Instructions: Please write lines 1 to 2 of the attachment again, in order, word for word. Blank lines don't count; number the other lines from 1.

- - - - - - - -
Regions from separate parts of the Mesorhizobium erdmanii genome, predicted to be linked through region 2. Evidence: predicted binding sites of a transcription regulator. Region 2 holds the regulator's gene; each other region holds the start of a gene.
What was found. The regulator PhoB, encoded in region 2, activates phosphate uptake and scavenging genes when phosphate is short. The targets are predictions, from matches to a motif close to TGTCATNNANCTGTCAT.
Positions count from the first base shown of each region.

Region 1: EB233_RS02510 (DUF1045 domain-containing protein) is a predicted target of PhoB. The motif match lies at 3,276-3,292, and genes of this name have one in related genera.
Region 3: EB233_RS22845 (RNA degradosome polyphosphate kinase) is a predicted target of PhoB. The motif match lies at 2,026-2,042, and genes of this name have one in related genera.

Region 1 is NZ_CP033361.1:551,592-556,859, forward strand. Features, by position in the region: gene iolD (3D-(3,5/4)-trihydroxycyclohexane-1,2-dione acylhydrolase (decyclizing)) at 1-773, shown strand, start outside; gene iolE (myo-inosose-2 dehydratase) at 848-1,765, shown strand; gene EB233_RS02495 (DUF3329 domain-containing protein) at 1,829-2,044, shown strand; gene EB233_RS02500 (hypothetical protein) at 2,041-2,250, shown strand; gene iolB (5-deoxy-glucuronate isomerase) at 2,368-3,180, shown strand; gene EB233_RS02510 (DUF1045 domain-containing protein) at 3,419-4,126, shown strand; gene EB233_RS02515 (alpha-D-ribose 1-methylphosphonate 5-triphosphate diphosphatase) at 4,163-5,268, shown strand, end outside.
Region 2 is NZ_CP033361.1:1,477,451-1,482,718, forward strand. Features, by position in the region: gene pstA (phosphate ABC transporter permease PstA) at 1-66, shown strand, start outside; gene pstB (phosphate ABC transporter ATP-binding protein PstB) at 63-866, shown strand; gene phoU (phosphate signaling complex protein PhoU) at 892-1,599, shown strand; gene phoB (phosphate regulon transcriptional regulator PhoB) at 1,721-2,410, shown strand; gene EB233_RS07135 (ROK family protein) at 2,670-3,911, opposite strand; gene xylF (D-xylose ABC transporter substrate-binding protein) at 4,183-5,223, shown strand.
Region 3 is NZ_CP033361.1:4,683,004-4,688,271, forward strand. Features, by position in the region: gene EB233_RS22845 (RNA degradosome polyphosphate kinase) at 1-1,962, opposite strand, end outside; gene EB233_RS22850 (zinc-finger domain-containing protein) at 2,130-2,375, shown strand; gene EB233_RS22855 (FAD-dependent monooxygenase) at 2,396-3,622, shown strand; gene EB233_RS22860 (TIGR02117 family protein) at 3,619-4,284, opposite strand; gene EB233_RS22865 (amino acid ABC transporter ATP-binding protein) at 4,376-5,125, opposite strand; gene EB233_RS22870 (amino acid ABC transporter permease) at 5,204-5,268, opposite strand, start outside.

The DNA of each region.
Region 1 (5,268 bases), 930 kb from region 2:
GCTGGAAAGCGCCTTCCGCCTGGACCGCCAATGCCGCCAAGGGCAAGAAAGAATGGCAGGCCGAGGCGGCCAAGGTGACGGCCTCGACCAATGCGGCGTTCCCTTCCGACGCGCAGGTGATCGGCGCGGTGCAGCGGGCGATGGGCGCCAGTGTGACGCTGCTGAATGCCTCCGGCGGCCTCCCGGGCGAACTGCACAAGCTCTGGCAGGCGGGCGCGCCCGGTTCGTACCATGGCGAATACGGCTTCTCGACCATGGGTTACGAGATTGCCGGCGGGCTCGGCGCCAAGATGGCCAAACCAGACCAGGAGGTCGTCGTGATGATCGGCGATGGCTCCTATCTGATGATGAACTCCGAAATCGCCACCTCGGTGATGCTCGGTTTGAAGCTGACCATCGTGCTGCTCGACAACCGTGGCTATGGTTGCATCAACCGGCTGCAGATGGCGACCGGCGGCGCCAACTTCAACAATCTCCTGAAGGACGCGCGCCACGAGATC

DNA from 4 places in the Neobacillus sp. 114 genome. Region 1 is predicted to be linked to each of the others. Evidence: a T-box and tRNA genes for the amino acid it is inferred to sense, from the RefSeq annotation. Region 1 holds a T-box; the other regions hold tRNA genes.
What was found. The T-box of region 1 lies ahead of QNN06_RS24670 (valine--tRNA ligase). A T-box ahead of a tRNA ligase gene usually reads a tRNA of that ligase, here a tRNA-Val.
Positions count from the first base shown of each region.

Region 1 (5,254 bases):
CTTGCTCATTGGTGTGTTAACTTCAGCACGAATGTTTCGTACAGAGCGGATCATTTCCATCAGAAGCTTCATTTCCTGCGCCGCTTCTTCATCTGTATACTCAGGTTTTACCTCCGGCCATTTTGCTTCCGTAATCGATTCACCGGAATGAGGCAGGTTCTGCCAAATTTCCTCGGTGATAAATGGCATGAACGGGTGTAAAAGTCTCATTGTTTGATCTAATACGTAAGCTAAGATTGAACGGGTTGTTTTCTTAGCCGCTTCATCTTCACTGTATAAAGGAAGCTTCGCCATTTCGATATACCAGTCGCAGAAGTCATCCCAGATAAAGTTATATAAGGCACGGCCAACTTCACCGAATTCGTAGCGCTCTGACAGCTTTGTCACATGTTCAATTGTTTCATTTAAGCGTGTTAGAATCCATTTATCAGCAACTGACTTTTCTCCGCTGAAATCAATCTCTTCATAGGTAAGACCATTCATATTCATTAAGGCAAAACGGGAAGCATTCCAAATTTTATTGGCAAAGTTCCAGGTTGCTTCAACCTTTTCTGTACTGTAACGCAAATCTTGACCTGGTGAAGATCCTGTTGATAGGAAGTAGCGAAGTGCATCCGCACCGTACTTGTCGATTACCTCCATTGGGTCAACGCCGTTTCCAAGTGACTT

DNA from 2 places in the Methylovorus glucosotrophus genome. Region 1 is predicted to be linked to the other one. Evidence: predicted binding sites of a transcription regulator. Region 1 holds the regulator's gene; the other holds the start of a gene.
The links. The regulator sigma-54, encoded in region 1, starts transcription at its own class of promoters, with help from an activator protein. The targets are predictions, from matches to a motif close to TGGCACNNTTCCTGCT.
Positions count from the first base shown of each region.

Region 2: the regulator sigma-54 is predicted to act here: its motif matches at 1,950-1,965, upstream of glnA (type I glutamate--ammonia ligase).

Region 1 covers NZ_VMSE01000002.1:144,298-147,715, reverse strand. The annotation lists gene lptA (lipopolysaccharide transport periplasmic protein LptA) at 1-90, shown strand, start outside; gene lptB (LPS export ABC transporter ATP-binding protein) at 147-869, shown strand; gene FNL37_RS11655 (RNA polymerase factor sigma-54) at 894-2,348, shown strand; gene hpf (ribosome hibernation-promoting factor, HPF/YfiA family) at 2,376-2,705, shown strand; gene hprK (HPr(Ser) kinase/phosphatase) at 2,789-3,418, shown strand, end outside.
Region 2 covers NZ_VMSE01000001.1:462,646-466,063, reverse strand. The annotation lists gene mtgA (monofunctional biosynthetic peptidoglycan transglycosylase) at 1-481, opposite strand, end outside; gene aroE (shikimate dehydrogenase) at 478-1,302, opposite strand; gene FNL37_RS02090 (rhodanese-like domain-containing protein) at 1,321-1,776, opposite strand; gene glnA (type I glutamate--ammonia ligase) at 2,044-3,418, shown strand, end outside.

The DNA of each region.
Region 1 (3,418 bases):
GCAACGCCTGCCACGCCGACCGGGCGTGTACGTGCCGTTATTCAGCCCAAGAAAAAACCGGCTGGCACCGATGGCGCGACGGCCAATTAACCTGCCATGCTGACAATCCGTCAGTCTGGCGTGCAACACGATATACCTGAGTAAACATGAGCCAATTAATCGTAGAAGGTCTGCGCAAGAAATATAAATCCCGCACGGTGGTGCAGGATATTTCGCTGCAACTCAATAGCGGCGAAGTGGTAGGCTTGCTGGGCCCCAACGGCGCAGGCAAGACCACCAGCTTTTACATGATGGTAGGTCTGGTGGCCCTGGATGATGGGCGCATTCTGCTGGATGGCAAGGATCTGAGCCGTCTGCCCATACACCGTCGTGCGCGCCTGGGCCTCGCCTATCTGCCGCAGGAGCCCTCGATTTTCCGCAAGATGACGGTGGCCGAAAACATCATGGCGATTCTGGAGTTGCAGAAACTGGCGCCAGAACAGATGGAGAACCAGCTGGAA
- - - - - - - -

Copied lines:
Regions from separate parts of the Mesorhizobium erdmanii genome, predicted to be linked through region 2. Evidence: predicted binding sites of a transcription regulator. Region 2 holds the regulator's gene; each other region holds the start of a gene.
What was found. The regulator PhoB, encoded in region 2, activates phosphate uptake and scavenging genes when phosphate is short. The targets are predictions, from matches to a motif close to TGTCATNNANCTGTCAT.